Laura greets me on arrival, says two Brazilian dancing girls have been in touch. Is it okay if they perform?

Well…all right.

A soul singer arrives and we get chatting about the early years of Mariah Carey, a subject on which I speak very impressively. A couple of kooks arrive to play blues, a shabby spoken word artist arrives, a comedian, an Asian singer whose been before.

We get going. I do a poem about Hastings, about those early days when I was happy getting paid £10,000 a year to report on the lower echelons of our finely stratified society. People are listening, small smiles of recognition on some of the faces.

Our soul singer opens. Turns out she’s good, really good. Everyone is performing well, everyone is happy, and those layers of hate and loathing start to peel off of me.

We take a break and I clear the stage for the dancing girls. I get everyone – even those cool people in fine clothes looking thoughtful over laptops – upstairs to watch.

Then, when the place is full, and buzzing, I get the soca rhythms on, make the introductions and the dancing girls, wearing full carnival costume, by which I mean virtually nothing except a lot of make-up and enormous, brilliant head-dresses, and the clapping and dancing begins as they shake and dance with visceral energy, shaking and bouncing, head-dresses brushing the ceiling, men drinking beers quickly to hide their feelings, and it is a party, a party, reminiscent of Rio, reminiscent of Brixton on any particular evening. Seventy-two hours after the riots, everything is forgotten.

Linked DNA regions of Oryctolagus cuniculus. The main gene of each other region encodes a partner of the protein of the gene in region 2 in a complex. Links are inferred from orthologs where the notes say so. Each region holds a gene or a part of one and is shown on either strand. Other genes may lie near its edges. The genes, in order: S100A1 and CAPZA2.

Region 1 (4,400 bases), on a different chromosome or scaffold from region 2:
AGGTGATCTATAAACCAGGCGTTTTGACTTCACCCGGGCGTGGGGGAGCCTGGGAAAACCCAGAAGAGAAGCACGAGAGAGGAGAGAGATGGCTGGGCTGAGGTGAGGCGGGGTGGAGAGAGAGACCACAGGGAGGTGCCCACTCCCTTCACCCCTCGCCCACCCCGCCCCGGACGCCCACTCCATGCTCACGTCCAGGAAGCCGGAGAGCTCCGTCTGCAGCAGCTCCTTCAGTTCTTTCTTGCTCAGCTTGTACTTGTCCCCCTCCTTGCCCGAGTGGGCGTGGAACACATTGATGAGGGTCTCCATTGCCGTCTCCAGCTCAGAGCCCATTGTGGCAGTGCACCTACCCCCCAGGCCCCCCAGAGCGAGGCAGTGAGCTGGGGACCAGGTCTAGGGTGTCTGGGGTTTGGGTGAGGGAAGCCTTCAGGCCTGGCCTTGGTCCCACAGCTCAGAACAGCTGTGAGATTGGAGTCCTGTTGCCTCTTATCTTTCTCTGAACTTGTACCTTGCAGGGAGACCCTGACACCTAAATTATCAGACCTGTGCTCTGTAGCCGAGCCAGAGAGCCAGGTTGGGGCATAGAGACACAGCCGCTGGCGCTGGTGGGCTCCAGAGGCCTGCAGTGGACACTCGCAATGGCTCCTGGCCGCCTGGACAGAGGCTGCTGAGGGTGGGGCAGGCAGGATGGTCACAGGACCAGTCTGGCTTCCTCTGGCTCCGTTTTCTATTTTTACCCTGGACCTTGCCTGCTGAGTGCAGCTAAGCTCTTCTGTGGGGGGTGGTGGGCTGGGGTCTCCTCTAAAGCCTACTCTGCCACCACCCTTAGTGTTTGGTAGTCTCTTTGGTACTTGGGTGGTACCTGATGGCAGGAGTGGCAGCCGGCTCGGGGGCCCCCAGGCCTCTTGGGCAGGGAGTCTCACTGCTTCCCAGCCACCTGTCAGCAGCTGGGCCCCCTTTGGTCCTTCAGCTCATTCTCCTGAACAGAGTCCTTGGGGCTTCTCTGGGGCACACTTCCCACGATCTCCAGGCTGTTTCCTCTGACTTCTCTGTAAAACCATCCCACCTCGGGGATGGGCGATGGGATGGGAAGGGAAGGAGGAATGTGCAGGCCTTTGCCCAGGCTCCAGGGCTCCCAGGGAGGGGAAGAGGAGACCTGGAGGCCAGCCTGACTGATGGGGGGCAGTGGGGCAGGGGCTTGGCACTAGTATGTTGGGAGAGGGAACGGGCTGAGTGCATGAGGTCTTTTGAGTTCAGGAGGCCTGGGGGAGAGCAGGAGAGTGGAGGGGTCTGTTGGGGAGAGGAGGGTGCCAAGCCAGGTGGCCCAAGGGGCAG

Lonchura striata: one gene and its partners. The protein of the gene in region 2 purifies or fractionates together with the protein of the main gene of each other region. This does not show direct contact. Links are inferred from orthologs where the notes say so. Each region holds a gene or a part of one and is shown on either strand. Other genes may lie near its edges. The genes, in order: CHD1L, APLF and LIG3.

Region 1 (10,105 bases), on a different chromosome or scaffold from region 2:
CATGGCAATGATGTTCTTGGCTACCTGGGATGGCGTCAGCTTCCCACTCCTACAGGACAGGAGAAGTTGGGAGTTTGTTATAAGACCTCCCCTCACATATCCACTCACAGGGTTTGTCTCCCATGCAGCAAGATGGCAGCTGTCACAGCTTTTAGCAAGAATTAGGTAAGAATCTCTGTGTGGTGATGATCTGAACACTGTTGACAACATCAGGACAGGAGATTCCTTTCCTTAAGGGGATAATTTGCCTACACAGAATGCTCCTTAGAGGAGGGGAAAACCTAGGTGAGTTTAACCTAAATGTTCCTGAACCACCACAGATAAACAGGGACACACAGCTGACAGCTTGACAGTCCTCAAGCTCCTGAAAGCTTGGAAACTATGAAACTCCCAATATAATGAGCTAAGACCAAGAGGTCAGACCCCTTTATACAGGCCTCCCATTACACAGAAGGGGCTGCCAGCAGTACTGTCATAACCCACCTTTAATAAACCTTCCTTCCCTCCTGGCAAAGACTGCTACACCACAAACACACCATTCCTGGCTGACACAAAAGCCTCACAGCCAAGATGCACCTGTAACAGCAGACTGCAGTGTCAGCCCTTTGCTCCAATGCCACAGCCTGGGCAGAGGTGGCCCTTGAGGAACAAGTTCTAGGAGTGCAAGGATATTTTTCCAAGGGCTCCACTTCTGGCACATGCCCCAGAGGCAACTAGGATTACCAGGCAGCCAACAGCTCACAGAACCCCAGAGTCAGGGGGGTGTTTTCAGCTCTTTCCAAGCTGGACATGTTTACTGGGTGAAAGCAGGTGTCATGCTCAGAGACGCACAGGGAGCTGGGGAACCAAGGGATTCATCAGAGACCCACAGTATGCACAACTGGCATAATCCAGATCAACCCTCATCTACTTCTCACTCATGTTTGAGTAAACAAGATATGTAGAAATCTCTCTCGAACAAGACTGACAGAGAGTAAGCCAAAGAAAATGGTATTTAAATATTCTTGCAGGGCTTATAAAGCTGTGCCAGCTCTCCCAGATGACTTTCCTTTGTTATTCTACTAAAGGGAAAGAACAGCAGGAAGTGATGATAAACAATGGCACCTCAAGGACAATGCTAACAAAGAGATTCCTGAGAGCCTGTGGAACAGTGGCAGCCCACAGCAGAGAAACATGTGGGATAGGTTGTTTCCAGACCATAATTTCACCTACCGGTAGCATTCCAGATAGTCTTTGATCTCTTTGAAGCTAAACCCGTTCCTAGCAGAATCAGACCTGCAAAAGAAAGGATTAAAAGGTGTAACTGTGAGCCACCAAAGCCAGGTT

We’ve all been screwed

Yeah, great news today. Really great news. Amazing news.

The UK’s biggest-selling newspaper has been shut down. 200 journalists are out of work. A dying industry is shoved nearer to the grave.

So, great news.

You know things are going badly wrong when Max Mosley is all over the TV, crowing. And Hugh Grant. Even Ed Milliband had the confidence to come out and say something vaguely approaching an opinion. (He thinks someone did something wrong. Possibly.)

The News of the World did some bad stuff. Okay. If Andy Coulson needs to get dragged through the streets of London tied to the back of Hackney cab, then hung, drawn and quartered, his head put on spike as a warning to hacks, I’m cool with that.

But the killing off of a newspaper, a don’t give a fuck, punk rock, let’s have a go at the bastards newspaper that skewered the reputations of, off the top of my head, Max Mosley, Boris Johnson, John Higgins, Fergie, Sven, Pakistan cricket and Paul Burrell. I am not cool with that.

The Screws brought you this stuff, with gusto, on a Sunday, when you’ve got a hangover and are loading up on carbs and fats at the breakfast table.